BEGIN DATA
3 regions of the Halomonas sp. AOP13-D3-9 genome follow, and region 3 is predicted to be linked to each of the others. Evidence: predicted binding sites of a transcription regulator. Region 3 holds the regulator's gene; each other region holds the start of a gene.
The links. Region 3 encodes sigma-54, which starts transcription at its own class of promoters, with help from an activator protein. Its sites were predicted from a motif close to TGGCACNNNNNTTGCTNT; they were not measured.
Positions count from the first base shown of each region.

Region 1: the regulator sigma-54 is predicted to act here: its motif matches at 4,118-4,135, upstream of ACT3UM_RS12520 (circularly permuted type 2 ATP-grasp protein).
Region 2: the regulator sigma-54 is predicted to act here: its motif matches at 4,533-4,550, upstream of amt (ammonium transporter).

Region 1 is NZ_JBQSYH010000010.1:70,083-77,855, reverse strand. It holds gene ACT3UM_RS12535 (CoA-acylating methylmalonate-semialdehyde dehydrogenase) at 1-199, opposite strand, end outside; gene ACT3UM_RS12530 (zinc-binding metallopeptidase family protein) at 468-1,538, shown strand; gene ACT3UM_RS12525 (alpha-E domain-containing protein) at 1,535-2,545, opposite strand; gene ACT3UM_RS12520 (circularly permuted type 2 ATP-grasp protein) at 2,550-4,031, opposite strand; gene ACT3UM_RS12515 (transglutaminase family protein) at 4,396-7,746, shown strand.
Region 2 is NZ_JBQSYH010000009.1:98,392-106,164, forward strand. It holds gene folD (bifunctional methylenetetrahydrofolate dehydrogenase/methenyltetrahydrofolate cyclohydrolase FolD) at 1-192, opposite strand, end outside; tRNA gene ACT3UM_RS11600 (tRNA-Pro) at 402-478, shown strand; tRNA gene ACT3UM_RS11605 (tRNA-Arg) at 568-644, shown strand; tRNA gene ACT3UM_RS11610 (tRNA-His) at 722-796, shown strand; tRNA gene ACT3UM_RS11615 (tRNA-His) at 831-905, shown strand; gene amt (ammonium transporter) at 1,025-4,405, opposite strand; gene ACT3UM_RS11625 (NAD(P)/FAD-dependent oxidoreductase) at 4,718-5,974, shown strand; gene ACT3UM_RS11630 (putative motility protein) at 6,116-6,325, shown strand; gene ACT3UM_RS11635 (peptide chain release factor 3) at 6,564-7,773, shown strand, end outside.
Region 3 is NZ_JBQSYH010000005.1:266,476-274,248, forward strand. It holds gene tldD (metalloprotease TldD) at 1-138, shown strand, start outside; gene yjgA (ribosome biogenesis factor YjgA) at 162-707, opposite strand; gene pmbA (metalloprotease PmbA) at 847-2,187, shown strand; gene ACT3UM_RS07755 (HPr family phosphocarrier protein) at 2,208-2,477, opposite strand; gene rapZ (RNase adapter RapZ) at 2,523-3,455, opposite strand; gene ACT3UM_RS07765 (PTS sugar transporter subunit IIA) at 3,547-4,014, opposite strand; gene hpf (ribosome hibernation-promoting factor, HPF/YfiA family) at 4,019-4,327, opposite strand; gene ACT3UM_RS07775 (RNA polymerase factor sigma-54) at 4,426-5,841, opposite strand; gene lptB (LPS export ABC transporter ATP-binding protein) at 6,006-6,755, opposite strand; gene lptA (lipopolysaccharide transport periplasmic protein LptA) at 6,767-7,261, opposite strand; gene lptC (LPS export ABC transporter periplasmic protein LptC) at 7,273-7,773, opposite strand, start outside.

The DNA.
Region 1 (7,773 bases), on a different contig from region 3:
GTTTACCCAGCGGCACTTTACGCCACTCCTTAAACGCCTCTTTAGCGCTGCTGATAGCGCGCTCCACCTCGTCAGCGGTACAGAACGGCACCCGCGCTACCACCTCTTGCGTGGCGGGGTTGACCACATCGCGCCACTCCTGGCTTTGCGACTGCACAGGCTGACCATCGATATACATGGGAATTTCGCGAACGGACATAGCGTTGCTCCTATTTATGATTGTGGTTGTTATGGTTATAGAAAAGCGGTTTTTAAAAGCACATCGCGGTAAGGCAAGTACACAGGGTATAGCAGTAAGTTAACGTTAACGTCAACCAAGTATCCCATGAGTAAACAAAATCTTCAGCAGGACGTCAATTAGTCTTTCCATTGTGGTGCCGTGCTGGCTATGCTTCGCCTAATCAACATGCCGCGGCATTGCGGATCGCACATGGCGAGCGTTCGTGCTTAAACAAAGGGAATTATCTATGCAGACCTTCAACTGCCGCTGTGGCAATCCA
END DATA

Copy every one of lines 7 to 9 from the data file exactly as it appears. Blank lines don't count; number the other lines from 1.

Region 2 is NZ_JBQSYH010000009.1:98,392-106,164, forward strand. It holds gene folD (bifunctional methylenetetrahydrofolate dehydrogenase/methenyltetrahydrofolate cyclohydrolase FolD) at 1-192, opposite strand, end outside; tRNA gene ACT3UM_RS11600 (tRNA-Pro) at 402-478, shown strand; tRNA gene ACT3UM_RS11605 (tRNA-Arg) at 568-644, shown strand; tRNA gene ACT3UM_RS11610 (tRNA-His) at 722-796, shown strand; tRNA gene ACT3UM_RS11615 (tRNA-His) at 831-905, shown strand; gene amt (ammonium transporter) at 1,025-4,405, opposite strand; gene ACT3UM_RS11625 (NAD(P)/FAD-dependent oxidoreductase) at 4,718-5,974, shown strand; gene ACT3UM_RS11630 (putative motility protein) at 6,116-6,325, shown strand; gene ACT3UM_RS11635 (peptide chain release factor 3) at 6,564-7,773, shown strand, end outside.
Region 3 is NZ_JBQSYH010000005.1:266,476-274,248, forward strand. It holds gene tldD (metalloprotease TldD) at 1-138, shown strand, start outside; gene yjgA (ribosome biogenesis factor YjgA) at 162-707, opposite strand; gene pmbA (metalloprotease PmbA) at 847-2,187, shown strand; gene ACT3UM_RS07755 (HPr family phosphocarrier protein) at 2,208-2,477, opposite strand; gene rapZ (RNase adapter RapZ) at 2,523-3,455, opposite strand; gene ACT3UM_RS07765 (PTS sugar transporter subunit IIA) at 3,547-4,014, opposite strand; gene hpf (ribosome hibernation-promoting factor, HPF/YfiA family) at 4,019-4,327, opposite strand; gene ACT3UM_RS07775 (RNA polymerase factor sigma-54) at 4,426-5,841, opposite strand; gene lptB (LPS export ABC transporter ATP-binding protein) at 6,006-6,755, opposite strand; gene lptA (lipopolysaccharide transport periplasmic protein LptA) at 6,767-7,261, opposite strand; gene lptC (LPS export ABC transporter periplasmic protein LptC) at 7,273-7,773, opposite strand, start outside.

The DNA.